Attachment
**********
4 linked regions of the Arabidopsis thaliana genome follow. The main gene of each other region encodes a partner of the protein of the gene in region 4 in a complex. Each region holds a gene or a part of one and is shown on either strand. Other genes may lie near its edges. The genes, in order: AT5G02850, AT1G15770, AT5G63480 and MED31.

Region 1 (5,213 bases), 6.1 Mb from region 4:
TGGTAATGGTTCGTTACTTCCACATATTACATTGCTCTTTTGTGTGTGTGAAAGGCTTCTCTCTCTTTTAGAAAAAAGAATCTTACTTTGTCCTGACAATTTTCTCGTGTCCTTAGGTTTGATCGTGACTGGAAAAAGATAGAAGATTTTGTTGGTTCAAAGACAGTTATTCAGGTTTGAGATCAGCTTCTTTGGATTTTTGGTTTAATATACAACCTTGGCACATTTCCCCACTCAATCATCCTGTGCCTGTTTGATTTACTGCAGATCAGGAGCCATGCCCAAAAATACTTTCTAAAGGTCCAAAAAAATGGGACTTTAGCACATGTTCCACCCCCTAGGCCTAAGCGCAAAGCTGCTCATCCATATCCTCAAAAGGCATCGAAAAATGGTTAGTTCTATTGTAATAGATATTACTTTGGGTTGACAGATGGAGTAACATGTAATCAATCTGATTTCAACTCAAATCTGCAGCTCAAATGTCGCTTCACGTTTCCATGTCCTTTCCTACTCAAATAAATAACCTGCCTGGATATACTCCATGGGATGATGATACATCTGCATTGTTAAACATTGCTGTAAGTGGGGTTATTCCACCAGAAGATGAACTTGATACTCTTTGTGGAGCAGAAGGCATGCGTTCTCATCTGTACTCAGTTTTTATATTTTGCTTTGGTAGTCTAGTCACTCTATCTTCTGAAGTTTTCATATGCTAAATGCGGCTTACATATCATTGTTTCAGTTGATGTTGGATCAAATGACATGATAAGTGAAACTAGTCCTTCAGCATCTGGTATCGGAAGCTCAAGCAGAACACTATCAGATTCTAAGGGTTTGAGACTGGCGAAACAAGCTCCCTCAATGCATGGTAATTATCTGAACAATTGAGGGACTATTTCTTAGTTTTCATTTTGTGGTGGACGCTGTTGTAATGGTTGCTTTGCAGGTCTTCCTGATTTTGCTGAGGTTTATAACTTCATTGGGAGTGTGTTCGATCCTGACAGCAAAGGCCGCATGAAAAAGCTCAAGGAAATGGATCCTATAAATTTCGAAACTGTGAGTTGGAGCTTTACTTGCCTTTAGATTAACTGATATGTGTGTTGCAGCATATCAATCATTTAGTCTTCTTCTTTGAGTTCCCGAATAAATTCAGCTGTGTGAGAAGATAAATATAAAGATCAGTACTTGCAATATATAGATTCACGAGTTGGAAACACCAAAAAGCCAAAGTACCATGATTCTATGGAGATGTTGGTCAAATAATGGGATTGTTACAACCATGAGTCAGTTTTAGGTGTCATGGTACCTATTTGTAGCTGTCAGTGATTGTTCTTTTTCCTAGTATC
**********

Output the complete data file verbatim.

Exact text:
4 linked regions of the Arabidopsis thaliana genome follow. The main gene of each other region encodes a partner of the protein of the gene in region 4 in a complex. Each region holds a gene or a part of one and is shown on either strand. Other genes may lie near its edges. The genes, in order: AT5G02850, AT1G15770, AT5G63480 and MED31.

Region 1 (5,213 bases), 6.1 Mb from region 4:
TGGTAATGGTTCGTTACTTCCACATATTACATTGCTCTTTTGTGTGTGTGAAAGGCTTCTCTCTCTTTTAGAAAAAAGAATCTTACTTTGTCCTGACAATTTTCTCGTGTCCTTAGGTTTGATCGTGACTGGAAAAAGATAGAAGATTTTGTTGGTTCAAAGACAGTTATTCAGGTTTGAGATCAGCTTCTTTGGATTTTTGGTTTAATATACAACCTTGGCACATTTCCCCACTCAATCATCCTGTGCCTGTTTGATTTACTGCAGATCAGGAGCCATGCCCAAAAATACTTTCTAAAGGTCCAAAAAAATGGGACTTTAGCACATGTTCCACCCCCTAGGCCTAAGCGCAAAGCTGCTCATCCATATCCTCAAAAGGCATCGAAAAATGGTTAGTTCTATTGTAATAGATATTACTTTGGGTTGACAGATGGAGTAACATGTAATCAATCTGATTTCAACTCAAATCTGCAGCTCAAATGTCGCTTCACGTTTCCATGTCCTTTCCTACTCAAATAAATAACCTGCCTGGATATACTCCATGGGATGATGATACATCTGCATTGTTAAACATTGCTGTAAGTGGGGTTATTCCACCAGAAGATGAACTTGATACTCTTTGTGGAGCAGAAGGCATGCGTTCTCATCTGTACTCAGTTTTTATATTTTGCTTTGGTAGTCTAGTCACTCTATCTTCTGAAGTTTTCATATGCTAAATGCGGCTTACATATCATTGTTTCAGTTGATGTTGGATCAAATGACATGATAAGTGAAACTAGTCCTTCAGCATCTGGTATCGGAAGCTCAAGCAGAACACTATCAGATTCTAAGGGTTTGAGACTGGCGAAACAAGCTCCCTCAATGCATGGTAATTATCTGAACAATTGAGGGACTATTTCTTAGTTTTCATTTTGTGGTGGACGCTGTTGTAATGGTTGCTTTGCAGGTCTTCCTGATTTTGCTGAGGTTTATAACTTCATTGGGAGTGTGTTCGATCCTGACAGCAAAGGCCGCATGAAAAAGCTCAAGGAAATGGATCCTATAAATTTCGAAACTGTGAGTTGGAGCTTTACTTGCCTTTAGATTAACTGATATGTGTGTTGCAGCATATCAATCATTTAGTCTTCTTCTTTGAGTTCCCGAATAAATTCAGCTGTGTGAGAAGATAAATATAAAGATCAGTACTTGCAATATATAGATTCACGAGTTGGAAACACCAAAAAGCCAAAGTACCATGATTCTATGGAGATGTTGGTCAAATAATGGGATTGTTACAACCATGAGTCAGTTTTAGGTGTCATGGTACCTATTTGTAGCTGTCAGTGATTGTTCTTTTTCCTAGTATC